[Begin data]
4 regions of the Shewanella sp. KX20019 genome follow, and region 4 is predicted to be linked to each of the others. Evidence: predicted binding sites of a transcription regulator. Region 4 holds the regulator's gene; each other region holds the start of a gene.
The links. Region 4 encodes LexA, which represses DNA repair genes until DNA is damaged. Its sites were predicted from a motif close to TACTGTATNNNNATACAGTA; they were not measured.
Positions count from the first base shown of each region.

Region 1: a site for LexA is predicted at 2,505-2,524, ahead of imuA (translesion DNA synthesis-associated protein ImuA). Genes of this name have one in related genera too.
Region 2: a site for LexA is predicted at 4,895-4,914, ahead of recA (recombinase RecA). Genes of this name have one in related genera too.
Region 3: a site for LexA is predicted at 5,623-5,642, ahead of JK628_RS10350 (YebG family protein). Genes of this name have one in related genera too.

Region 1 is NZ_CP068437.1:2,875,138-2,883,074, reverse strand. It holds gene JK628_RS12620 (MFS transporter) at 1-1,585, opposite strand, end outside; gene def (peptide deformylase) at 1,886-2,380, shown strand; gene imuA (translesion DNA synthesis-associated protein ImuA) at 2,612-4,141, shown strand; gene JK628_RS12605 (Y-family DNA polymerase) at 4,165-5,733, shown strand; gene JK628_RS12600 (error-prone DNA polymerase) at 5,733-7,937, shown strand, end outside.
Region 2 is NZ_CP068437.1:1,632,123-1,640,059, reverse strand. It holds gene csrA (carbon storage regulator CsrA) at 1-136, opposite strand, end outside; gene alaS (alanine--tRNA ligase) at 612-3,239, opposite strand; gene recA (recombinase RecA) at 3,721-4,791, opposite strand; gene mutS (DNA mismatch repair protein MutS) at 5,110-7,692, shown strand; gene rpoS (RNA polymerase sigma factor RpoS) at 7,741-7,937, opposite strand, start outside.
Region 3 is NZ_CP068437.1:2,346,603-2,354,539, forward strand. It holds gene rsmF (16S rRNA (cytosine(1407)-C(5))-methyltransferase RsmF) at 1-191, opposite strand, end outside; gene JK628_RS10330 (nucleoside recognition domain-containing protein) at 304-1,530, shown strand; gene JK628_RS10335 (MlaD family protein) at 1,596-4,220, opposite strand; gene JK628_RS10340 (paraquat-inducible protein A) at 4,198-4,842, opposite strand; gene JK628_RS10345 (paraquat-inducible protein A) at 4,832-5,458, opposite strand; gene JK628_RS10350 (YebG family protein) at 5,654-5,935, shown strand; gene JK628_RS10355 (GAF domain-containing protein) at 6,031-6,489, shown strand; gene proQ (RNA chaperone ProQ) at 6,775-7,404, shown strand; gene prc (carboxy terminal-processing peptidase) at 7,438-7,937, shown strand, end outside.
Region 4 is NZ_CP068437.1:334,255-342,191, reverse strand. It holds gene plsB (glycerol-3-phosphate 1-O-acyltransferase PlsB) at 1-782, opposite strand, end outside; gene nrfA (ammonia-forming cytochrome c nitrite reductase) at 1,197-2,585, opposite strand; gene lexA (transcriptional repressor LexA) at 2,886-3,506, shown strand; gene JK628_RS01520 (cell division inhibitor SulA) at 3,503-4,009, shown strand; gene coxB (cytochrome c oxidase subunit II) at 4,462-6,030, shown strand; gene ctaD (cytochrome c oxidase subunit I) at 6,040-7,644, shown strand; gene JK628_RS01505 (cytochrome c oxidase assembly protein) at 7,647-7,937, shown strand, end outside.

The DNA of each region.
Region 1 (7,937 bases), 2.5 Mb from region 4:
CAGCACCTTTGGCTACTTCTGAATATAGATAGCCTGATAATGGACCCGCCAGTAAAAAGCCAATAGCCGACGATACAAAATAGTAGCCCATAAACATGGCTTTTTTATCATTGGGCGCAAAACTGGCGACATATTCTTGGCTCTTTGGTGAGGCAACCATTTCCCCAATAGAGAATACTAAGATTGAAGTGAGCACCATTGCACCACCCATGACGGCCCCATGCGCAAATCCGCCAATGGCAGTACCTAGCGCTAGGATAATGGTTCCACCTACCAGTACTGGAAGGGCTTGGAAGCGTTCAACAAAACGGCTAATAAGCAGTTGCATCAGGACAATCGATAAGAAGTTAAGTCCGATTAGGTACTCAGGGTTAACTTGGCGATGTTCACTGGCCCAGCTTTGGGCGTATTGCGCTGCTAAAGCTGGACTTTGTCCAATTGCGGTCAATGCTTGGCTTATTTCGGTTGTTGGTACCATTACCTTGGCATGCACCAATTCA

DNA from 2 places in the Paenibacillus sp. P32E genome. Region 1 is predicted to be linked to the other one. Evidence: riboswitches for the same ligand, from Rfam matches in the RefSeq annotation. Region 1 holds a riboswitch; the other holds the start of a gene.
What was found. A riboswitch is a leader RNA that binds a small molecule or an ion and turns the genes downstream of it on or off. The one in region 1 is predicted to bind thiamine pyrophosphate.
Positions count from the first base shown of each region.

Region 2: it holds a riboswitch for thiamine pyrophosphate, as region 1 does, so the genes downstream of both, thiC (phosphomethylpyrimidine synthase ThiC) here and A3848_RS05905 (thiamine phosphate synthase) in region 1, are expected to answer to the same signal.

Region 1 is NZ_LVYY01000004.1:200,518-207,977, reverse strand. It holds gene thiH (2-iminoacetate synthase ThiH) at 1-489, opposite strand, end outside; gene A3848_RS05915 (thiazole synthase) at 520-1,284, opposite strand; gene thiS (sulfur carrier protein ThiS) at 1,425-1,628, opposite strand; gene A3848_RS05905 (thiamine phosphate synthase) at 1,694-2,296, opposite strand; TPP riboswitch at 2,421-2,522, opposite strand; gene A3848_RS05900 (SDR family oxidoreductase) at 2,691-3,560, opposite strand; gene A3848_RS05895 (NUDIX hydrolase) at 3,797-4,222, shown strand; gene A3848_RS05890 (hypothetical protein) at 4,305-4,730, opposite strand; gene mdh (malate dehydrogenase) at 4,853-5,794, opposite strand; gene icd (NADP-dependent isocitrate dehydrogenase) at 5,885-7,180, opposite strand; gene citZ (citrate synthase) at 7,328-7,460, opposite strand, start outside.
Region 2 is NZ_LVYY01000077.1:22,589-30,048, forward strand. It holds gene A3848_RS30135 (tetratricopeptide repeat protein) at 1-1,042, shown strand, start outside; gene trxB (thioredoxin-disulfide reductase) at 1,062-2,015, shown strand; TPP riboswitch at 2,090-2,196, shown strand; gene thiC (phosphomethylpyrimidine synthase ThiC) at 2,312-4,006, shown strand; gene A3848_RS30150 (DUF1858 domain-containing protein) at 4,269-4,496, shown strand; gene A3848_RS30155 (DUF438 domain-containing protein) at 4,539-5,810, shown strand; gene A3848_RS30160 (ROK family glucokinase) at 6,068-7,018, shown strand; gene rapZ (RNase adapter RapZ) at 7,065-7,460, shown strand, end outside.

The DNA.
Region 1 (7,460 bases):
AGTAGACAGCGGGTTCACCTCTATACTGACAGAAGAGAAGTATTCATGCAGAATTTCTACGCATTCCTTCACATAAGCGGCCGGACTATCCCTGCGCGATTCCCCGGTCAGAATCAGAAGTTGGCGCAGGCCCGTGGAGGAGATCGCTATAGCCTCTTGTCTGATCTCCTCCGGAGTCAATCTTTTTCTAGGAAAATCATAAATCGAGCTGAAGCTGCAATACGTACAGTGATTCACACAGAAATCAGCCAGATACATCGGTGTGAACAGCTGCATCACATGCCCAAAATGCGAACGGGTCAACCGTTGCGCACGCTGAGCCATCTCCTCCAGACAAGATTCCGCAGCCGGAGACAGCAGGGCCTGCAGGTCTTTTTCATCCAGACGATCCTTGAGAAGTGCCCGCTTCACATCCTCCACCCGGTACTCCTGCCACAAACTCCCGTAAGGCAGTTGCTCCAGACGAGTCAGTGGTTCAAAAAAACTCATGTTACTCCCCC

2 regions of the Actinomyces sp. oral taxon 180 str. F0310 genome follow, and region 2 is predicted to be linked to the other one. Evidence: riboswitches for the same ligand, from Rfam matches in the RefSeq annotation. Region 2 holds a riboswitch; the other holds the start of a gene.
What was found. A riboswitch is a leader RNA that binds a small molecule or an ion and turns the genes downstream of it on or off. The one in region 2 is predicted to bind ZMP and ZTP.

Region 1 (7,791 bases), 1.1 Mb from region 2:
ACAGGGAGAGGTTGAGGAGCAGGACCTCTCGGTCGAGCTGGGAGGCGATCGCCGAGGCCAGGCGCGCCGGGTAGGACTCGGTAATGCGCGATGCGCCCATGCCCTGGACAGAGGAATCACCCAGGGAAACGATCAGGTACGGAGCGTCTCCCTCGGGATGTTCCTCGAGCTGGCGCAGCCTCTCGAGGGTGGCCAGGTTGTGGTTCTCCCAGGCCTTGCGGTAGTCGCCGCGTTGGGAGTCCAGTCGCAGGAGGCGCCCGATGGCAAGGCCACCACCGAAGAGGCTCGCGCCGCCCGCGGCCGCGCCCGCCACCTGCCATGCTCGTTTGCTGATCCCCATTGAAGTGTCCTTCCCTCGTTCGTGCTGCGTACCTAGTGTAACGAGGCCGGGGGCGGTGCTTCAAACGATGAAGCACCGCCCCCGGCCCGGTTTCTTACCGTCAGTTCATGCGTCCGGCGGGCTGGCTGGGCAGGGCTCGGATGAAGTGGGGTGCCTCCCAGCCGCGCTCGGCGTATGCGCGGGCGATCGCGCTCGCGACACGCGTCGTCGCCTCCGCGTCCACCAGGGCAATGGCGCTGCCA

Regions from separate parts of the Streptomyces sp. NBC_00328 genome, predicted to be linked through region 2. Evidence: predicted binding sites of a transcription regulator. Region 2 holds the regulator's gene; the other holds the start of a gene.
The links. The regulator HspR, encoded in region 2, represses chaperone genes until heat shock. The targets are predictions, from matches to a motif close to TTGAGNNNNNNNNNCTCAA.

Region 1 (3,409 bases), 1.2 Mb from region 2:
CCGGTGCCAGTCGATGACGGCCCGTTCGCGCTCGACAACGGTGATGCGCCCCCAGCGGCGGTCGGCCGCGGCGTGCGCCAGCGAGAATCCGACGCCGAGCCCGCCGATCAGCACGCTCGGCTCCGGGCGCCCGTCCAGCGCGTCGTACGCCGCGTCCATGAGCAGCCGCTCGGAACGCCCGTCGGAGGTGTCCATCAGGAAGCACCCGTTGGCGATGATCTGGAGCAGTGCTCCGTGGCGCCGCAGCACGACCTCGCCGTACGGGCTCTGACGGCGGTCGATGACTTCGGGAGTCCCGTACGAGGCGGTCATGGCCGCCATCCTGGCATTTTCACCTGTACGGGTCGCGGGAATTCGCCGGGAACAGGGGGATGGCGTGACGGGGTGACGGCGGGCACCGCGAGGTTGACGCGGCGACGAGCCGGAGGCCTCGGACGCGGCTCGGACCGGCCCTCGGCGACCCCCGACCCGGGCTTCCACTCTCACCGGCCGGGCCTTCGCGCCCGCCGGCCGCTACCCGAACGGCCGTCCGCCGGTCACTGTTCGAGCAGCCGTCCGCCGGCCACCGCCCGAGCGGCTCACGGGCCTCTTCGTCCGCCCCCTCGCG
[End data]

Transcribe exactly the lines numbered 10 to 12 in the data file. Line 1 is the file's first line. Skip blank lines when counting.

Region 4 is NZ_CP068437.1:334,255-342,191, reverse strand. It holds gene plsB (glycerol-3-phosphate 1-O-acyltransferase PlsB) at 1-782, opposite strand, end outside; gene nrfA (ammonia-forming cytochrome c nitrite reductase) at 1,197-2,585, opposite strand; gene lexA (transcriptional repressor LexA) at 2,886-3,506, shown strand; gene JK628_RS01520 (cell division inhibitor SulA) at 3,503-4,009, shown strand; gene coxB (cytochrome c oxidase subunit II) at 4,462-6,030, shown strand; gene ctaD (cytochrome c oxidase subunit I) at 6,040-7,644, shown strand; gene JK628_RS01505 (cytochrome c oxidase assembly protein) at 7,647-7,937, shown strand, end outside.

The DNA of each region.
Region 1 (7,937 bases), 2.5 Mb from region 4: